In the present article, we used IRT (graded response) modeling as a useful technology for a detailed and refined study of the psychometric properties of the various items of the Olweus Bullying scale and the scale itself. The sample consisted of a very large number of Norwegian 4th-10th grade students (n = 48 926). The IRT analyses revealed that the scale was essentially unidimensional and had excellent reliability in the upper ranges of the latent bullying tendency trait, as intended and desired. Gender DIF effects were identified with regard to girls' use of indirect bullying by social exclusion and boys' use of physical bullying by hitting and kicking but these effects were small and worked in opposite directions, having negligible effects at the scale level. Also scale scores adjusted for DIF effects differed very little from non-adjusted scores. In conclusion, the empirical data were well characterized by the chosen IRT model and the Olweus Bullying scale was considered well suited for the conduct of fair and reliable comparisons involving different gender-age groups. Information Aggr. Behav. 9999:XX-XX, 2014. © 2014 Wiley Periodicals, Inc. PMID:25460720
A Factor Analysis of the Laurelton Self-Concept Scale. Volume 1, Number 14.
ERIC Educational Resources Information Center
Harrison, Robert H.; Budoff, Milton
Items from the Laurelton Self Concept Scale (LSCS) and the Locus of Control Scale for Children were administered to 172 male and female educable mental retardates to examine the LSCS by R factor analysis. It was found that the Self Concept Scale is factor analyzable when appropriately administered to educables. The small factors grouped into…
Refining a self-assessment of informatics competency scale using Mokken scaling analysis.
Yoon, Sunmoo; Shaffer, Jonathan A; Bakken, Suzanne
2015-11-01
Healthcare environments are increasingly implementing health information technology (HIT) and those from various professions must be competent to use HIT in meaningful ways. In addition, HIT has been shown to enable interprofessional approaches to health care. The purpose of this article is to describe the refinement of the Self-Assessment of Nursing Informatics Competencies Scale (SANICS) using analytic techniques based upon item response theory (IRT) and discuss its relevance to interprofessional education and practice. In a sample of 604 nursing students, the 93-item version of SANICS was examined using non-parametric IRT. The iterative modeling procedure included 31 steps comprising: (1) assessing scalability, (2) assessing monotonicity, (3) assessing invariant item ordering, and (4) expert input. SANICS was reduced to an 18-item hierarchical scale with excellent reliability. Fundamental skills for team functioning and shared decision making among team members (e.g. "using monitoring systems appropriately," "describing general systems to support clinical care") had the highest level of difficulty, and "demonstrating basic technology skills" had the lowest difficulty level. Most items reflect informatics competencies relevant to all health professionals. Further, the approaches can be applied to construct a new hierarchical scale or refine an existing scale related to informatics attitudes or competencies for various health professions. PMID:26652630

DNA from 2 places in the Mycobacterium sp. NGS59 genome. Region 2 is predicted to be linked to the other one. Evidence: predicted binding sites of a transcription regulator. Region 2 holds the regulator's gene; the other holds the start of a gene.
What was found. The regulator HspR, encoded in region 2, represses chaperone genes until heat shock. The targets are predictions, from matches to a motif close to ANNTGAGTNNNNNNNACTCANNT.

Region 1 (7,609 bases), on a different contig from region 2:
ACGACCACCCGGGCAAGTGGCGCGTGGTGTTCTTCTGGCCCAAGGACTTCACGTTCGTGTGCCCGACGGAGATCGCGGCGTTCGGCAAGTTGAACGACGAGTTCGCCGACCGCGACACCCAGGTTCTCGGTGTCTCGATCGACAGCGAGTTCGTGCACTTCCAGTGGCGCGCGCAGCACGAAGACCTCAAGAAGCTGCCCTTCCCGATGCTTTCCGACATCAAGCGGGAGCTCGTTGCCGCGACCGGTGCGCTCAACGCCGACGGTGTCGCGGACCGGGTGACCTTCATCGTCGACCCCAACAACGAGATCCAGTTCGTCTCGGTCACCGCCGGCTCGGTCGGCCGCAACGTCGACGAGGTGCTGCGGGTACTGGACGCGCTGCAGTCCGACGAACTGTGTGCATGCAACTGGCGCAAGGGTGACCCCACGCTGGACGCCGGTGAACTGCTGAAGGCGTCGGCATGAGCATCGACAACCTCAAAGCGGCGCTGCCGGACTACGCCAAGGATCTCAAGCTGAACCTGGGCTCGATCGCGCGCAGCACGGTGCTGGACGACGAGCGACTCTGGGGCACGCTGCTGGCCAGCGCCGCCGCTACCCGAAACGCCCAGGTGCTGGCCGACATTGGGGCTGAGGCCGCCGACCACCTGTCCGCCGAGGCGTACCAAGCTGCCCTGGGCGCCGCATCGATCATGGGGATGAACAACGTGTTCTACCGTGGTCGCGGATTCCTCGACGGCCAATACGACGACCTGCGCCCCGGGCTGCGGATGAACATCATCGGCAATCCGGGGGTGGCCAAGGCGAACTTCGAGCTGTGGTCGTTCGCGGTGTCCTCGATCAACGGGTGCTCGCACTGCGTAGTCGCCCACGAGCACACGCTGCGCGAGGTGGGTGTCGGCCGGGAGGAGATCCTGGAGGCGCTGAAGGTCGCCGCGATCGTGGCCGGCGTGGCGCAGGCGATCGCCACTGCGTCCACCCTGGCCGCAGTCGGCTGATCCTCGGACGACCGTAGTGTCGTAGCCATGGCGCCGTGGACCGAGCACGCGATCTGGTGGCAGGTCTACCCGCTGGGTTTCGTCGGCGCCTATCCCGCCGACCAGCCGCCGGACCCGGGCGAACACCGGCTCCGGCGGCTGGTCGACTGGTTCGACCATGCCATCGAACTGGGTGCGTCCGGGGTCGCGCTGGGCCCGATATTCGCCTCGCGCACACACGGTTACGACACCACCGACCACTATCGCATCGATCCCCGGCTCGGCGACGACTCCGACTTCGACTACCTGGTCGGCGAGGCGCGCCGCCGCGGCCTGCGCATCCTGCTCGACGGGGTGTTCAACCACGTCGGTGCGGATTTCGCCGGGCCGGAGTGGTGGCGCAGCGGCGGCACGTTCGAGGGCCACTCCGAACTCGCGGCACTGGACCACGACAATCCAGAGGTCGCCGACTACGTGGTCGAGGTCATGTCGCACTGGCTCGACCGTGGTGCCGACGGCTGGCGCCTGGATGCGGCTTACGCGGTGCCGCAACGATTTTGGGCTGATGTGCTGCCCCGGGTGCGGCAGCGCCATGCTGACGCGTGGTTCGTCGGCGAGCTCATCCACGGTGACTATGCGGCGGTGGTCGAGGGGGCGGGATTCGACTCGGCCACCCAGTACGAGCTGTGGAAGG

Rating Scale Analysis and Psychometric Properties of the Caregiver Self-Efficacy Scale for Transfers
ERIC Educational Resources Information Center
Cipriani, Daniel J.; Hensen, Francine E.; McPeck, Danielle L.; Kubec, Gina L. D.; Thomas, Julie J.
2012-01-01
Parents and caregivers faced with the challenges of transferring children with disability are at risk of musculoskeletal injuries and/or emotional stress. The Caregiver Self-Efficacy Scale for Transfers (CSEST) is a 14-item questionnaire that measures self-efficacy for transferring under common conditions. The CSEST yields reliable data and valid…
ERIC Educational Resources Information Center
Ryser, Gail R.; Campbell, Hilary L.; Miller, Brian K.
2010-01-01
The diagnostic criteria for attention deficit hyperactivity disorder have evolved over time with current versions of the "Diagnostic and Statistical Manual", (4th edition), text revision, ("DSM-IV-TR") suggesting that two constellations of symptoms may be present alone or in combination. The SCALES instrument for diagnosing attention deficit…
ERIC Educational Resources Information Center
Ryser, Gail R.; Campbell, Hilary L.; Miller, Brian K.
2010-01-01
The diagnostic criteria for attention deficit hyperactivity disorder have evolved over time with current versions of the "Diagnostic and Statistical Manual", (4th edition), text revision, ("DSM-IV-TR") suggesting that two constellations of symptoms may be present alone or in combination. The SCALES instrument for diagnosing attention deficit
ERIC Educational Resources Information Center
Reid, Corinne; Davis, Helen; Horlin, Chiara; Anderson, Mike; Baughman, Natalie; Campbell, Catherine
2013-01-01
Empathy is an essential building block for successful interpersonal relationships. Atypical empathic development is implicated in a range of developmental psychopathologies. However, assessment of empathy in children is constrained by a lack of suitable measurement instruments. This article outlines the development of the Kids' Empathic
ERIC Educational Resources Information Center
Reid, Corinne; Davis, Helen; Horlin, Chiara; Anderson, Mike; Baughman, Natalie; Campbell, Catherine
2013-01-01